We are continuing to see elevated cost headwinds from freight rates and input costs, especially in commodities, but are offsetting some of that through productivity and pricing actions. Sequentially, we expect second quarter EPS to be down 18% at the midpoint. This includes $0.42 of unfavorable impacts from higher stock compensation expense in the quarter due to our equity grant structure and a first quarter mark-to-market gain that we are not expecting to reoccur. As we look at the full year of 2021, we expect double-digit sales growth for the year across each of our segments, and we continue to project a 2021 tax rate in the range of 18% to 20%.

And with that, I'll turn it back to Dave for some final comments.

David Heinzmann -- President and Chief Executive Officer

Thanks, Meenal. In summary, on slide 13, we began this year delivering strong performance within an ongoing dynamic market environment. Demand remains healthy, but we continue to manage supply chain and COVID-related challenges. Our sound business fundamentals enables us to effectively operate during challenging times, overcoming supply chain disruptions, flexing capacity and mitigating cost impacts to our performance. We have a strong track record of successfully integrating these activities with our strategic initiatives as we empower a sustainable, connected and safer world for our customers and their end customers. I am confident our company is well positioned for continued long-term profitable growth.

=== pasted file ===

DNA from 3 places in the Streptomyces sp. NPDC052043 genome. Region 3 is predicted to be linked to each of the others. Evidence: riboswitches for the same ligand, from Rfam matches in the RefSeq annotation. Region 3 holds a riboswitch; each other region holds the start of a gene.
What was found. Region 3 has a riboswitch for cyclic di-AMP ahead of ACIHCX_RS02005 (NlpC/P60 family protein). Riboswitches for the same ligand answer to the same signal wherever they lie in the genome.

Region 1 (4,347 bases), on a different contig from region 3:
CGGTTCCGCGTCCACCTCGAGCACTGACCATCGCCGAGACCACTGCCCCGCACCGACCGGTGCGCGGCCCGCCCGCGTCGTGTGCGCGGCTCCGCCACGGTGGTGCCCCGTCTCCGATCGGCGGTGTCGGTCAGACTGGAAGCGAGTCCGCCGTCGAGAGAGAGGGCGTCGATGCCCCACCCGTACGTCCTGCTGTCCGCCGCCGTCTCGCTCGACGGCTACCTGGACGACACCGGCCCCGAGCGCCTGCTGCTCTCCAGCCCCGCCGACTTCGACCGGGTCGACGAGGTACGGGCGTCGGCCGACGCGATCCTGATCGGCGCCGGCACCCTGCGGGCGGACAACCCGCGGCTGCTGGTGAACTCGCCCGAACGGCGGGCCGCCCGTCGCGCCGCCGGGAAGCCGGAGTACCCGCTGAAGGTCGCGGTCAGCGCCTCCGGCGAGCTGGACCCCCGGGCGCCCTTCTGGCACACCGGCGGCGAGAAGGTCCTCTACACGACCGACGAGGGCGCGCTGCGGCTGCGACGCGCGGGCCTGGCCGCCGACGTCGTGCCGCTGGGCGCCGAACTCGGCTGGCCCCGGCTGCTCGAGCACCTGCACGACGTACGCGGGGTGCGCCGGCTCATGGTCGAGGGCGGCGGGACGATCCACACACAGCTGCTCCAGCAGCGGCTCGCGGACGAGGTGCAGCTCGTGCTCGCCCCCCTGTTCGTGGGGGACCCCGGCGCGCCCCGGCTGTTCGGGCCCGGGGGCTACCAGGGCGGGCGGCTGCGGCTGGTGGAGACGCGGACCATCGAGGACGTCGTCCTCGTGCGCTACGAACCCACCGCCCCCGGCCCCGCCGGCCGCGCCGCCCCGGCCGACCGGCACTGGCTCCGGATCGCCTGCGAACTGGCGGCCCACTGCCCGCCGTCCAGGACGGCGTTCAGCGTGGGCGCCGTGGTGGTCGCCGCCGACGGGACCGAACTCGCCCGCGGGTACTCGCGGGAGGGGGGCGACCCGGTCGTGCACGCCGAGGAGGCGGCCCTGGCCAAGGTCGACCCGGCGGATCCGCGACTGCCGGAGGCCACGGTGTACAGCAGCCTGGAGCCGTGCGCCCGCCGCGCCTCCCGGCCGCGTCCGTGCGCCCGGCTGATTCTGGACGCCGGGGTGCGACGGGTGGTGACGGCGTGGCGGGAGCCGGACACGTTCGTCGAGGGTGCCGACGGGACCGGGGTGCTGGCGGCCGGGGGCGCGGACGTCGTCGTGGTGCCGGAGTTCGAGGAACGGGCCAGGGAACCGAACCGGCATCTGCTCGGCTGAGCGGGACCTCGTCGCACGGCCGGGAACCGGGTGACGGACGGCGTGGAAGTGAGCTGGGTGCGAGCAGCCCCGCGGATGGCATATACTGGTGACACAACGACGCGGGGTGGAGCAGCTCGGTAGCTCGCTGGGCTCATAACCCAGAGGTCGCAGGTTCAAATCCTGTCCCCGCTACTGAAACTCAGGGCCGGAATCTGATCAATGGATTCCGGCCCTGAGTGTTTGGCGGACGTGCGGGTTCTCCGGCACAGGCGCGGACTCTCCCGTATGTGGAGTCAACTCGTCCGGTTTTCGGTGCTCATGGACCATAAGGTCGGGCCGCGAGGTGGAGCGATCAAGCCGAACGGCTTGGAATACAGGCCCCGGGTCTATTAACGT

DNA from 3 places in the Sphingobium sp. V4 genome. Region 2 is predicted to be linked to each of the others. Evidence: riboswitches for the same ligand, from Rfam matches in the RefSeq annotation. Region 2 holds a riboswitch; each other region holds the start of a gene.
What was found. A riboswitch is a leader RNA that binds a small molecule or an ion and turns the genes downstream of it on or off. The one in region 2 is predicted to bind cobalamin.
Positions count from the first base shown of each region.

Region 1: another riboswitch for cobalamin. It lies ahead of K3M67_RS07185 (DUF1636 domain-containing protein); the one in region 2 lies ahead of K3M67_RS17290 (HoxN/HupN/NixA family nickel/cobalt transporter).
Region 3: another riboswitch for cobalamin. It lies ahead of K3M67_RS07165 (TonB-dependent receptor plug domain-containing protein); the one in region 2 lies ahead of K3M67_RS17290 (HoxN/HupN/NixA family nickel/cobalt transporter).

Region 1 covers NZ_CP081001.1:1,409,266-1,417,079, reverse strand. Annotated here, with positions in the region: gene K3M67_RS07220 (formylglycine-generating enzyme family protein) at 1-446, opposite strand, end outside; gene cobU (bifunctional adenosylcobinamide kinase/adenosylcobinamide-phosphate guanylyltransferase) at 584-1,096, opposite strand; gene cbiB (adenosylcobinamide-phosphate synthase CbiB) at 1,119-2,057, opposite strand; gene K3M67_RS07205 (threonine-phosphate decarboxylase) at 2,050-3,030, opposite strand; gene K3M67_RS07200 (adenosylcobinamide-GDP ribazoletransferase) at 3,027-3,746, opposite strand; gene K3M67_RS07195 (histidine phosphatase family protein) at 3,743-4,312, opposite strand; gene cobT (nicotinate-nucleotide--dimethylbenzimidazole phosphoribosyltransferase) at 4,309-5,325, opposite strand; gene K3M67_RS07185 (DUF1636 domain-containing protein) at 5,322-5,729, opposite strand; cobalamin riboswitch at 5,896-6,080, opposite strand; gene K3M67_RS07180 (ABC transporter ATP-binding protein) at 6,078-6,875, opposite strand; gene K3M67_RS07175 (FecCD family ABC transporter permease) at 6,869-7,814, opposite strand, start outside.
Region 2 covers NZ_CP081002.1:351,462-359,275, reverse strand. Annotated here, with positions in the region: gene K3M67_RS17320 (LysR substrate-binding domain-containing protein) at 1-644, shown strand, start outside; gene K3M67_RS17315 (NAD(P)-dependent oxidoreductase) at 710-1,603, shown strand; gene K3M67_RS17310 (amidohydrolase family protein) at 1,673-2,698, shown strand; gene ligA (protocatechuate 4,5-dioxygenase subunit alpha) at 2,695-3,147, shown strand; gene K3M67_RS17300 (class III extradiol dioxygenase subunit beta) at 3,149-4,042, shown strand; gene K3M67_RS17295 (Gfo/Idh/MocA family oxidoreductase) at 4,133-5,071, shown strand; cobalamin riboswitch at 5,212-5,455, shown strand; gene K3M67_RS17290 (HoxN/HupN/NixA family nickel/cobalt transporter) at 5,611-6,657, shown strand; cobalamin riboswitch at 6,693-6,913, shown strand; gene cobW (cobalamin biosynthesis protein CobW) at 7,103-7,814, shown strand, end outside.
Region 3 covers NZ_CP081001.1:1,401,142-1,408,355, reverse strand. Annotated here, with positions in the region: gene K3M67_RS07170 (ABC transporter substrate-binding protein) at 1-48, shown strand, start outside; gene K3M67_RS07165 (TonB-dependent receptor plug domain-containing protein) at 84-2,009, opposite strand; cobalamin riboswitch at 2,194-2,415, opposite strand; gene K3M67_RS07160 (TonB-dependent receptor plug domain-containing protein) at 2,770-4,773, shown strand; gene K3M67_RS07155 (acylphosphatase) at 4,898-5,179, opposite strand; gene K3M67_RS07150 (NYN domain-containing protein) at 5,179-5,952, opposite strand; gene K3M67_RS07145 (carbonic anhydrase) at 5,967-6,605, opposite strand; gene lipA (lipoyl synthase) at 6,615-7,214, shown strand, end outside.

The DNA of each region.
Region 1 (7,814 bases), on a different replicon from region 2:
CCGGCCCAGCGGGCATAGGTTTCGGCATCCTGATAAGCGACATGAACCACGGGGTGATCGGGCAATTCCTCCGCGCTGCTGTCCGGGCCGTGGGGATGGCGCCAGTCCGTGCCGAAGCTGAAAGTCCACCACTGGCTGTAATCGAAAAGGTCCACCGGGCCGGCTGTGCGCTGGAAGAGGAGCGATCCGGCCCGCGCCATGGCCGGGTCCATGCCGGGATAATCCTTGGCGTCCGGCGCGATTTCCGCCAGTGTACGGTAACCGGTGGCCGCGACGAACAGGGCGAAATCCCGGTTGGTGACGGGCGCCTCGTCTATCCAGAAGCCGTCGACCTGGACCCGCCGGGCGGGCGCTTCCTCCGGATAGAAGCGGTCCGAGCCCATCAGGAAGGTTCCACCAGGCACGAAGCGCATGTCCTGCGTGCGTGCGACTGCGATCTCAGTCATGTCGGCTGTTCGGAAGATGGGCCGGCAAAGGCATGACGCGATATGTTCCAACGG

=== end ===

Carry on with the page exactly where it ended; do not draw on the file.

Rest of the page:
With that, I will now turn the call over to Trisha.

Trisha Tuntland -- Head of Investor Relations

Thanks, Dave. For participants, Meenal and Dave are in separate locations. So feel free to direct your questions to one or the other of them. Towanda, please assemble the Q&A roster.

Questions and Answers:

Operator

Thank you. [Operator Instructions] Our first question comes from the line of Nick Todorov with Longbow. Your line is open.

Meenal A. Sethna -- Executive Vice President and Chief Financial Officer

Good morning. Nick.

Nick Todorov -- Longbow -- Analyst

Hi. Good morning, Dave and Meenal. I guess you guys deviate from the rest of your peers by calling out some inventory builds where everyone else is dismissing it. I think at the end of the day, investors appreciate your honesty. But I guess for the first question, what evidence do you see of inventory built maybe versus strong content gains as electric vehicles and electrification and also factory automation and all these trends are going on. And also, can you parse out potentially how much was your content growth in automotive, I think you talked about potentially being last quarter twice as much as your long-term range due to favorable mix. So just would appreciate any thoughts there. Thank you.